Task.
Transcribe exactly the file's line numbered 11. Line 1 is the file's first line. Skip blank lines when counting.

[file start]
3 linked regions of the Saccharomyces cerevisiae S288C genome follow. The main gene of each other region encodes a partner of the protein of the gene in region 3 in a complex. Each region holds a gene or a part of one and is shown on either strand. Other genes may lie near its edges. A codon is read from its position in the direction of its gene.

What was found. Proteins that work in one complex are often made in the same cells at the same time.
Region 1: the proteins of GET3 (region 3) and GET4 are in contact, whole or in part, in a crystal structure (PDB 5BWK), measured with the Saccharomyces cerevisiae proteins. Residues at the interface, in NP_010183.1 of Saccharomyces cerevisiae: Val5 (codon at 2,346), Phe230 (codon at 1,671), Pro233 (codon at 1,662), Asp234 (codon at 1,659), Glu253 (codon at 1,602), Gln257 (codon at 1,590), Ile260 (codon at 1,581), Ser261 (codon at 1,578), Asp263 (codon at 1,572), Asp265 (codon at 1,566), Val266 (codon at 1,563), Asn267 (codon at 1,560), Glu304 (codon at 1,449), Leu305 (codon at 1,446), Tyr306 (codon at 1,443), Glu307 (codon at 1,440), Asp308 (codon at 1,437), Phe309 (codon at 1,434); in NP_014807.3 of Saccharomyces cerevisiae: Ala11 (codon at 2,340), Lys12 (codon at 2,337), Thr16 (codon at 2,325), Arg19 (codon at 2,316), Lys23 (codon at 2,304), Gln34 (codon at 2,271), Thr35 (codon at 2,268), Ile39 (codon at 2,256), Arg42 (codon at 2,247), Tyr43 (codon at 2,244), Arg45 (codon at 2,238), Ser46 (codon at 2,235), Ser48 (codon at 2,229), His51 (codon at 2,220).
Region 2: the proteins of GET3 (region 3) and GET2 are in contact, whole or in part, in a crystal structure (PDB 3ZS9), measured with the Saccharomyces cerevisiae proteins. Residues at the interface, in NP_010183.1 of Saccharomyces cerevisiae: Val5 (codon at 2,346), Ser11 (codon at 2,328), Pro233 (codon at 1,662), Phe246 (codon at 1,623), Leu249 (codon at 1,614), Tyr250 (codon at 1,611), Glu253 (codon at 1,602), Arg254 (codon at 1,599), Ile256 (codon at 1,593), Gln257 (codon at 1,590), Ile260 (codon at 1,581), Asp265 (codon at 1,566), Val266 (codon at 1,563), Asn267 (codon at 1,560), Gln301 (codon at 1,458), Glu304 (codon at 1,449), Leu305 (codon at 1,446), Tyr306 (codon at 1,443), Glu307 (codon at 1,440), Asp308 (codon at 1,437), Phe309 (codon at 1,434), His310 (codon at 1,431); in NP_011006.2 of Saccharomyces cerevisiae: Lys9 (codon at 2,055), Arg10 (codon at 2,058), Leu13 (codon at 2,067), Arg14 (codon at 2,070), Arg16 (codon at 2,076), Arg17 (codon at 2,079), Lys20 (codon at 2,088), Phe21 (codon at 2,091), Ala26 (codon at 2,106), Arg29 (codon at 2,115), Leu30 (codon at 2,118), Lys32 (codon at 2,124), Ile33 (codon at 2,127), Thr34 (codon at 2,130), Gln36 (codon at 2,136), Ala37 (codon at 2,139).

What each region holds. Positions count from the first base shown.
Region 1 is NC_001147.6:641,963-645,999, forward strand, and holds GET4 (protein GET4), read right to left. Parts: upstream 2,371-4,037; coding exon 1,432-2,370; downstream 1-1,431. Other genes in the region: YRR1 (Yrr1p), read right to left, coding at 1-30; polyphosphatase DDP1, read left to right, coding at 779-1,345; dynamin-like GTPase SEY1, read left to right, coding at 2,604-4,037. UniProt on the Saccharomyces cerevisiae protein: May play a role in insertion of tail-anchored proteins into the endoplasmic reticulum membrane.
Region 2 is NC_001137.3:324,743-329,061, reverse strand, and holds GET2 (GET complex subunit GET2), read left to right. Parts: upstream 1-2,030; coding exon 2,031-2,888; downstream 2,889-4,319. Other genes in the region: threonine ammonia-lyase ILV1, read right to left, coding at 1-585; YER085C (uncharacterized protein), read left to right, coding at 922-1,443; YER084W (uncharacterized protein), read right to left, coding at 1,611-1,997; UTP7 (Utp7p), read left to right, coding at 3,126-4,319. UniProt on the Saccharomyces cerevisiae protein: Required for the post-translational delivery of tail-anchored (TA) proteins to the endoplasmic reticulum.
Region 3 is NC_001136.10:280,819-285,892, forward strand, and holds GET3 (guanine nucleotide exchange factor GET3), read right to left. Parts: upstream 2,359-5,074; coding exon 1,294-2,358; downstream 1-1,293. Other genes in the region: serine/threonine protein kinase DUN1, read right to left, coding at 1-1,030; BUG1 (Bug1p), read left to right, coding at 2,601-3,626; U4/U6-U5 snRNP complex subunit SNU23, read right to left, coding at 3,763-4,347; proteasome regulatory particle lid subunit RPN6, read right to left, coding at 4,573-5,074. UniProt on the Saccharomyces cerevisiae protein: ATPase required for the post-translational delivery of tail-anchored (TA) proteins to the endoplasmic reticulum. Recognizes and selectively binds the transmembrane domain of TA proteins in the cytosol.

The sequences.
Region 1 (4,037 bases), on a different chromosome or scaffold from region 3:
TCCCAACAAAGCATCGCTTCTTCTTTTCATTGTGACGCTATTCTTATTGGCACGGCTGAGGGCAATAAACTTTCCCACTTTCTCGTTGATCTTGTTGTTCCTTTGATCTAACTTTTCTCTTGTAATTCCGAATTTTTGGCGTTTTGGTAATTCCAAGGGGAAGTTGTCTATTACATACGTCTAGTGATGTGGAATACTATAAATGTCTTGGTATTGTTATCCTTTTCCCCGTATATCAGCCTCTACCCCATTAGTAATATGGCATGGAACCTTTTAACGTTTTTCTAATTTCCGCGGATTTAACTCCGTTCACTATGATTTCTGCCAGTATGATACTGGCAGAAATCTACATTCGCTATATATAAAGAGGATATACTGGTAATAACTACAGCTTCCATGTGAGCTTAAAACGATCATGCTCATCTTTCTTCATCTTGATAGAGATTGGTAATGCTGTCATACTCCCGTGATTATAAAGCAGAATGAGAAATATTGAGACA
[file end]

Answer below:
TCCCAACAAAGCATCGCTTCTTCTTTTCATTGTGACGCTATTCTTATTGGCACGGCTGAGGGCAATAAACTTTCCCACTTTCTCGTTGATCTTGTTGTTCCTTTGATCTAACTTTTCTCTTGTAATTCCGAATTTTTGGCGTTTTGGTAATTCCAAGGGGAAGTTGTCTATTACATACGTCTAGTGATGTGGAATACTATAAATGTCTTGGTATTGTTATCCTTTTCCCCGTATATCAGCCTCTACCCCATTAGTAATATGGCATGGAACCTTTTAACGTTTTTCTAATTTCCGCGGATTTAACTCCGTTCACTATGATTTCTGCCAGTATGATACTGGCAGAAATCTACATTCGCTATATATAAAGAGGATATACTGGTAATAACTACAGCTTCCATGTGAGCTTAAAACGATCATGCTCATCTTTCTTCATCTTGATAGAGATTGGTAATGCTGTCATACTCCCGTGATTATAAAGCAGAATGAGAAATATTGAGACA